Wild Strawberries, by Angela Thirkell. This edition published by Moyer Bell, 2008. Fiction.
Summer for me always starts with Memorial Day Weekend, and here in Boston we are experiencing perfect weather at the moment- warm, sunny, no humidity. So since it's a lovely almost-summer day, and since we have a long weekend ahead of us, what better time for the perfect summer-long-weekend book?
Wild Strawberries, by British writer Angela Thirkell, is just such a book. Originally published in 1934 and set in the upper-class countryside of stately homes and delicate constitutions, it's part of a larger series called The Barsetshire Novels, about the relationships of several genteel families over time. This particular outing has for its subject the romances and intrigues of the Leslie family, headed by Lady Emily, a matriarch with a fondess for handcrafts and meddling. Her family, including her feckless husband, her devotedly domestic daughter Agnes and her charming layabout of a son David, form the center of various lighthearted hijinks.
Two main dramas unfold over the course of a few summer weeks- Agnes's niece Mary is come to visit, and falls for David, while John, a widower, falls for her. Meanwhile, Lady Emily's grandson Martin has fallen in with a family of French monarchists staying at a house nearby. Around this family flutters a variety of eccentric characters, including a mooching horticulturalist, a London career woman and Agnes's perpetually naughty children.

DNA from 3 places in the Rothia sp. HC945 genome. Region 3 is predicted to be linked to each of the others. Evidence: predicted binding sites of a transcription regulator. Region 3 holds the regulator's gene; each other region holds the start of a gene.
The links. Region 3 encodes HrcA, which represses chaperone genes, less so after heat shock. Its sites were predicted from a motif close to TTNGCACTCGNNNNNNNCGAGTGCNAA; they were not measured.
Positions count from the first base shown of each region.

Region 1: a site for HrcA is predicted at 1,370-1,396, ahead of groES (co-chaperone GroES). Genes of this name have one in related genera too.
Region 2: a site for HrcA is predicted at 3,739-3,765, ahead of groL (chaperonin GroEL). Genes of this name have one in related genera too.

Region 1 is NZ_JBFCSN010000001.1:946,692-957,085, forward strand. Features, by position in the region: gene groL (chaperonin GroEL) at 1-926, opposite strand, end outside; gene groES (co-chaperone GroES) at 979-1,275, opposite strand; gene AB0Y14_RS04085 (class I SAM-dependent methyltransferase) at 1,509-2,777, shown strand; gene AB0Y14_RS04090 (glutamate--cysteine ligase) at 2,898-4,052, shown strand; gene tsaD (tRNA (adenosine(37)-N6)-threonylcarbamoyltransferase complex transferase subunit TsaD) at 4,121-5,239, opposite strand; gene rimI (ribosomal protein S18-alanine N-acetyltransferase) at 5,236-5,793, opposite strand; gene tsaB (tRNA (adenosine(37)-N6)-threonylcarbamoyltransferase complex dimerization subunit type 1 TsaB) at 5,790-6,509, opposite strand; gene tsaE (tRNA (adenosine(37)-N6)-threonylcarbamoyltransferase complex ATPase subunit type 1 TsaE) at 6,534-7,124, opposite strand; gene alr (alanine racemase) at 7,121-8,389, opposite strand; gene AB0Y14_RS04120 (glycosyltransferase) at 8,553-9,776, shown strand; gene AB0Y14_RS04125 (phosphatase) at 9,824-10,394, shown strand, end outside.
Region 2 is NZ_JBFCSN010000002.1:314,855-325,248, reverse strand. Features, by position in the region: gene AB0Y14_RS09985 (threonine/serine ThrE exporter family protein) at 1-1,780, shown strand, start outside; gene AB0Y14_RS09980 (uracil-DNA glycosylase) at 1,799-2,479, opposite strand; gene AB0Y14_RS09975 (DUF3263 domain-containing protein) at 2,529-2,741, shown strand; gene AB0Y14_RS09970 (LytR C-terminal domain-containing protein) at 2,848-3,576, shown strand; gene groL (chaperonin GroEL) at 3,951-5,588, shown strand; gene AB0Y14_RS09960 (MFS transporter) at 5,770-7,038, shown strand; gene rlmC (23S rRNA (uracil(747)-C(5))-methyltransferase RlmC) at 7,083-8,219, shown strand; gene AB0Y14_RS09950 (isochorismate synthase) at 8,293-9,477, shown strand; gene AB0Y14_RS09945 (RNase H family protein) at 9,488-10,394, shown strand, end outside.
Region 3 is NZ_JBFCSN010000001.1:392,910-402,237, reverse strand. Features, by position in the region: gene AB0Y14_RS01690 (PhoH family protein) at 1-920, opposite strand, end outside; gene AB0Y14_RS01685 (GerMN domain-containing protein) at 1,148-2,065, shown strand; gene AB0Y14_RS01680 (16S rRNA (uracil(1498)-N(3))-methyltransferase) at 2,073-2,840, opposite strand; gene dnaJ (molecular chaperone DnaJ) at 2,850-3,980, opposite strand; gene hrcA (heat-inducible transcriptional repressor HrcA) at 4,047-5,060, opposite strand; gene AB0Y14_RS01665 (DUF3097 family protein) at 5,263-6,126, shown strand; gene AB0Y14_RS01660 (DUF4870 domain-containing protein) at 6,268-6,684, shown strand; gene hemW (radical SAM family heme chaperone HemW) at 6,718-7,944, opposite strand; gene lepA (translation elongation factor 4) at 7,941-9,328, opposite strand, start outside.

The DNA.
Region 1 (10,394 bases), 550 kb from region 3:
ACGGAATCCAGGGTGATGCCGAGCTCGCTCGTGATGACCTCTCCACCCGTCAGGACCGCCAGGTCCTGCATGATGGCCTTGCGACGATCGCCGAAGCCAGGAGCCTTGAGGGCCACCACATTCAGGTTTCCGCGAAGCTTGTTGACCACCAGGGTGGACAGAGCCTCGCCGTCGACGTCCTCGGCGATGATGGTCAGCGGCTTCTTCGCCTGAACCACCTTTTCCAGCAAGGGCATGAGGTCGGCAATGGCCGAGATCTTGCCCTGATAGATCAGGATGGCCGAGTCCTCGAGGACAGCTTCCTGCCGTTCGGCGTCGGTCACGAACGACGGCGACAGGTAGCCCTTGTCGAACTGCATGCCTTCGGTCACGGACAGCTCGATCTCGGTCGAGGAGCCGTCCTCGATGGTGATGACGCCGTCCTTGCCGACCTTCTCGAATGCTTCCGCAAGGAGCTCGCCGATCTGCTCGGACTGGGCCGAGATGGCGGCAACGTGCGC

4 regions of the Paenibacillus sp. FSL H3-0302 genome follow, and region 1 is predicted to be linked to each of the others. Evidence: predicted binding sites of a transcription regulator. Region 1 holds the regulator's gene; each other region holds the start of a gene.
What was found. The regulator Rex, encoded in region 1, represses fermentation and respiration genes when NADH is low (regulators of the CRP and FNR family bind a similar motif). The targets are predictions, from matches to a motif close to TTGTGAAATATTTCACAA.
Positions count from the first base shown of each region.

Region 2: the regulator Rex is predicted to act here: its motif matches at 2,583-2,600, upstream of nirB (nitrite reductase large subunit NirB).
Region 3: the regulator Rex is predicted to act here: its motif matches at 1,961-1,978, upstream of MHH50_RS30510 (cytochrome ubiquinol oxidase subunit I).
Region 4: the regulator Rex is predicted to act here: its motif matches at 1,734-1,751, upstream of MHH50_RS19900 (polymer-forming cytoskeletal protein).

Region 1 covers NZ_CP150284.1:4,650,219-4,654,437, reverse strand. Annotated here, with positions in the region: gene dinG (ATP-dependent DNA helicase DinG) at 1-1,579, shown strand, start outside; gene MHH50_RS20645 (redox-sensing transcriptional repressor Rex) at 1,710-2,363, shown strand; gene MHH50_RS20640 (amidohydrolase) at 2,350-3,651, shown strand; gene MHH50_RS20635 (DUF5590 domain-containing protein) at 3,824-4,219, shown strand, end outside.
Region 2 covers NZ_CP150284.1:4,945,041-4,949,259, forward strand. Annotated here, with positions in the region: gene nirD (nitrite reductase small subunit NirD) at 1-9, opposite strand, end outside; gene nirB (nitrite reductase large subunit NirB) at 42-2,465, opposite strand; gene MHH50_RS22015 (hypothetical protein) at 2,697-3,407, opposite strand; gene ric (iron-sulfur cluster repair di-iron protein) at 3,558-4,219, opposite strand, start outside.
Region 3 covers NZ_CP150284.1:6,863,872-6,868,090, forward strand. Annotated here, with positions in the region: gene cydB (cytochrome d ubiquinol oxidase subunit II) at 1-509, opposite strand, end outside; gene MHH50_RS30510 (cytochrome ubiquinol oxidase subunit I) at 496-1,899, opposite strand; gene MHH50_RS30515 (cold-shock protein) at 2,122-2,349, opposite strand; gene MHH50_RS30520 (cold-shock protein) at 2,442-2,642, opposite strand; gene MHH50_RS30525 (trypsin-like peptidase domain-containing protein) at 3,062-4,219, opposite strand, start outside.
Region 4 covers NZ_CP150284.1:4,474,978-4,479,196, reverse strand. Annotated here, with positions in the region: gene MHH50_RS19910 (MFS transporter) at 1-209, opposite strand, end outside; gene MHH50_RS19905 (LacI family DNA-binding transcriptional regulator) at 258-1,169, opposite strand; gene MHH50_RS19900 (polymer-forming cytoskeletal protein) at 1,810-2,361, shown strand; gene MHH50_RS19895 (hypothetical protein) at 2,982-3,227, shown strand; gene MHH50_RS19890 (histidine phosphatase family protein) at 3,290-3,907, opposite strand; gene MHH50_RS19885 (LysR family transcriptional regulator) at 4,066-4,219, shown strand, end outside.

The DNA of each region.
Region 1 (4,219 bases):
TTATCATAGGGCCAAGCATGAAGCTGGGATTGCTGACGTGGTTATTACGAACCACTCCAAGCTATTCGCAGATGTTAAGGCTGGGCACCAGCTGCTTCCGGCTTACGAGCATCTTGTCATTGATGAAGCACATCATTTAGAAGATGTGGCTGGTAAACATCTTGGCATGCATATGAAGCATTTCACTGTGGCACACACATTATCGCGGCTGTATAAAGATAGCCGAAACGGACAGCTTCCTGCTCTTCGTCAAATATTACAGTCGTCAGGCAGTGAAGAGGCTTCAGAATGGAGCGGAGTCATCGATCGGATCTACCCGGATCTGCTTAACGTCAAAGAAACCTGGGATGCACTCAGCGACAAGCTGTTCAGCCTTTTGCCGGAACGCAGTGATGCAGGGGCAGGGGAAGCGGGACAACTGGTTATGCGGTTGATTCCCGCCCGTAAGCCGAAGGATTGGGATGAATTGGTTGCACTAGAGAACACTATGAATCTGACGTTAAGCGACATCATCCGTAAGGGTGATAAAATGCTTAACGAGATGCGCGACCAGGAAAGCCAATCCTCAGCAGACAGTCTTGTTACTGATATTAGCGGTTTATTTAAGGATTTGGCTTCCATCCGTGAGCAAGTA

Wild Strawberries is a charming, light, thoroughly enjoyable little romp. Beautifully crafted and filled with vivid characters and sharp turns of phrase, I don't know how I went so long without it. I heard about Thirkell a long time ago (I forget where) and this is the first book of hers I've read; I've already bought another Barsetshire novel and I know it won't be the last. If you like P.G. Wodehouse, light romances and English countryside comedies of manners, Wild Strawberries will be just your cup of tea.
FTC Disclosure: I did not receive this book for review from the publisher.